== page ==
Colon Cancer

Beginning at age 50, both men and women at average risk for developing colorectal cancer should undergo screening. There are a variety of tests that are designed to find both early cancer and polyps but colonoscopy remains the gold standard. This is due to its ability to view the entire colon and both detect, as well as remove polyps during the same procedure. If you have questions about the colonoscopy procedure or other screening tests, we encourage you to talk to your doctor about which method is best for you.

You should talk to your doctor about starting colorectal cancer screening earlier and/or being screened more often if you have any of the following colorectal cancer risk factors:

  • A personal history of colorectal cancer or adenomatous polyps
  • A personal history of chronic inflammatory bowel disease (Crohn’s disease or ulcerative colitis)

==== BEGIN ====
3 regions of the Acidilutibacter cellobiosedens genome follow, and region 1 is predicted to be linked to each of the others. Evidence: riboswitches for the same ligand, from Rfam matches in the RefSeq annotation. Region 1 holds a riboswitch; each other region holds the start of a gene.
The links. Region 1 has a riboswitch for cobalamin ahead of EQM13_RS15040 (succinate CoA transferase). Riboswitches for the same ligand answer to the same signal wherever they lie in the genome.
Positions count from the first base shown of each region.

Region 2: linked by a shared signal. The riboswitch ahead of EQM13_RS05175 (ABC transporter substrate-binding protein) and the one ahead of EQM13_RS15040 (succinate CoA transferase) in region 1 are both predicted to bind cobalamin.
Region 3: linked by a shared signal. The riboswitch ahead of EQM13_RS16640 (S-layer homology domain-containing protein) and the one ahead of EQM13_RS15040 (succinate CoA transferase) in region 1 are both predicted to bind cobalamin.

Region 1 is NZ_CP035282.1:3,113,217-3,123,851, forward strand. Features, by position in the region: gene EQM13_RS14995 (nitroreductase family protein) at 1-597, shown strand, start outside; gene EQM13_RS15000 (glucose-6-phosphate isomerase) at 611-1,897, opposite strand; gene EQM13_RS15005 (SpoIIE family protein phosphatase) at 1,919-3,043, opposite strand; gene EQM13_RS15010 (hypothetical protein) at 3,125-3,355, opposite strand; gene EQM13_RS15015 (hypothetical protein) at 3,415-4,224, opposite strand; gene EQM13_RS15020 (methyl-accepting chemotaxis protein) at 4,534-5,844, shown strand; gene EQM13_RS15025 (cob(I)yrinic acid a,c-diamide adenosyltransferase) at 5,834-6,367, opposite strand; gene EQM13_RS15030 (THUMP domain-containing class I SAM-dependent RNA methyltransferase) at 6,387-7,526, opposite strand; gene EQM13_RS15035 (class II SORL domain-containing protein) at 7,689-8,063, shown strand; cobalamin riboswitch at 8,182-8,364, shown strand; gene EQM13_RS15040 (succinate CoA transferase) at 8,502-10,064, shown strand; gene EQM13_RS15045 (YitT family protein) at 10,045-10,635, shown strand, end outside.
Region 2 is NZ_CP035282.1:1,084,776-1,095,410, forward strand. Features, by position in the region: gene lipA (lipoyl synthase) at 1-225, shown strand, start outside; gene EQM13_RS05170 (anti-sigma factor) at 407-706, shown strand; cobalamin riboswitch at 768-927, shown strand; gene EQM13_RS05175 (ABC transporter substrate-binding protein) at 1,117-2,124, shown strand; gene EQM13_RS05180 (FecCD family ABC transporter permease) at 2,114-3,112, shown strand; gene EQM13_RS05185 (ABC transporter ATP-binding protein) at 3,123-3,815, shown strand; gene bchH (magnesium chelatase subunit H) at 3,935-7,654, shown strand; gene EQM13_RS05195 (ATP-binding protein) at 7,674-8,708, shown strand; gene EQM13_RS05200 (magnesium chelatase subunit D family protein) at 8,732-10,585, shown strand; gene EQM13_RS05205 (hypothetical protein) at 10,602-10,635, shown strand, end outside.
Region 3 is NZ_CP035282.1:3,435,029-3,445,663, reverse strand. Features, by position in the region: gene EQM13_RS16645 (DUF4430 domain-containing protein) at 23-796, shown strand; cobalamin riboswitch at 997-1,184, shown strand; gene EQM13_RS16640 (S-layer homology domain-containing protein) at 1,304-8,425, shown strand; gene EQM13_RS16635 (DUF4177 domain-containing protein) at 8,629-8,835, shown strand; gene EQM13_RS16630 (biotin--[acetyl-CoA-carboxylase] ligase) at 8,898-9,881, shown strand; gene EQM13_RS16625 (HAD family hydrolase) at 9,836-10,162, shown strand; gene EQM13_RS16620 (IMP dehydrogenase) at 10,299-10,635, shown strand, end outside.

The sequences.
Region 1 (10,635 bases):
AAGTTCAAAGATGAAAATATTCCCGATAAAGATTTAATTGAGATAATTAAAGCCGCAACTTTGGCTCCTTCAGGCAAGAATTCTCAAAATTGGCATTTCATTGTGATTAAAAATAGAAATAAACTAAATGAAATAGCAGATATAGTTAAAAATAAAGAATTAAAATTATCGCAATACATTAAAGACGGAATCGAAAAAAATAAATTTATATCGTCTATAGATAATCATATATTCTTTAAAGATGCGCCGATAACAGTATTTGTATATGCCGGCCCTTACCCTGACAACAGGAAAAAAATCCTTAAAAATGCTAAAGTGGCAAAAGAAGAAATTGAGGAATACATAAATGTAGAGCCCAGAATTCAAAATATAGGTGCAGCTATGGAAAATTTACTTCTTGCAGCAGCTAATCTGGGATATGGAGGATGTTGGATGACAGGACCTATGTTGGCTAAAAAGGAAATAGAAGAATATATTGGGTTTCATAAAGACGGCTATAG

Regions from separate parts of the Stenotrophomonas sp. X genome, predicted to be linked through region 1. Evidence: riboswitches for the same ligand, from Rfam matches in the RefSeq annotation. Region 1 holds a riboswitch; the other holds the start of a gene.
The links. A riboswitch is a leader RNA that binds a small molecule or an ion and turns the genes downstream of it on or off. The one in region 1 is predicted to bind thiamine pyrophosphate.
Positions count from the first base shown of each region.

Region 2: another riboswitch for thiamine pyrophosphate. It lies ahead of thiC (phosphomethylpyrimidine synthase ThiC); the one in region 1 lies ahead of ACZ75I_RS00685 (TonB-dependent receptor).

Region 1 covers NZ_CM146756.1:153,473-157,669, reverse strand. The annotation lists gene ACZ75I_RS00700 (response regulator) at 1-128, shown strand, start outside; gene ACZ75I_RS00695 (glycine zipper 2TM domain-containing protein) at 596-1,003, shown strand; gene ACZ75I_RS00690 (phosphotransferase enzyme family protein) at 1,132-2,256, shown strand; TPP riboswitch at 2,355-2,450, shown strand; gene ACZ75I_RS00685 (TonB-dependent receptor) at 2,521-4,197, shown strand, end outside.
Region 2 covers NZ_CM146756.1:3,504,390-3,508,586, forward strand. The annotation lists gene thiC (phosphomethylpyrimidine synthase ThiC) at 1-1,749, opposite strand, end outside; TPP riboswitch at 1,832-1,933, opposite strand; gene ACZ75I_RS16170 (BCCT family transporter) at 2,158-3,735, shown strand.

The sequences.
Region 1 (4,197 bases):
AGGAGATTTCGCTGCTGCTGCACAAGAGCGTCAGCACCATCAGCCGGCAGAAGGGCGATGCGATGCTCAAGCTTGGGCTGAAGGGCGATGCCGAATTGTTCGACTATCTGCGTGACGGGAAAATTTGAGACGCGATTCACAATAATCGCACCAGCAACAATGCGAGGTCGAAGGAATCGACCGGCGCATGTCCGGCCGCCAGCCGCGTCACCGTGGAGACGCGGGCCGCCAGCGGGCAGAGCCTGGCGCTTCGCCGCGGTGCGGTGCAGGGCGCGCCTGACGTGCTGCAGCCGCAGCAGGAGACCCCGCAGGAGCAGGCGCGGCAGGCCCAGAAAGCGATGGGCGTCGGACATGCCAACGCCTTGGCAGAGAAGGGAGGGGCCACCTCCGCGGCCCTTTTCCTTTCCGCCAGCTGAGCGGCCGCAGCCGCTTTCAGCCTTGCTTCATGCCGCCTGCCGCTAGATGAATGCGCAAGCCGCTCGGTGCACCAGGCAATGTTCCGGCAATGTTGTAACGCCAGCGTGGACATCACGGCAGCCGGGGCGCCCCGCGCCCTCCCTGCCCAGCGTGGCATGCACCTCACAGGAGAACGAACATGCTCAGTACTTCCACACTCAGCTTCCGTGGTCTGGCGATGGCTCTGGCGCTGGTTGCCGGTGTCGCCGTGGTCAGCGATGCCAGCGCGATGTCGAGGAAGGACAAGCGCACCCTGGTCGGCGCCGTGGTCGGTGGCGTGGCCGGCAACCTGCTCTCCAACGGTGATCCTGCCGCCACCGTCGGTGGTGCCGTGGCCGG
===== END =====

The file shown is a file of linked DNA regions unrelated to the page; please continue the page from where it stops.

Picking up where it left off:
• A strong family history of colorectal cancer or polyps (cancer or polyps in a first-degree relative [parent, sibling, or child] younger than 60 or in 2 or more first-degree relatives of any age)
  • A known family history of hereditary colorectal cancer syndromes such as familial adenomatous polyposis (FAP) or hereditary non-polyposis colon cancer (HNPCC)


National Cancer Institute


The preceding information is intended only to provide general information and not as a definitive basis for diagnosis or treatment in any particular case. It is very important that you consult your doctor about your specific condition.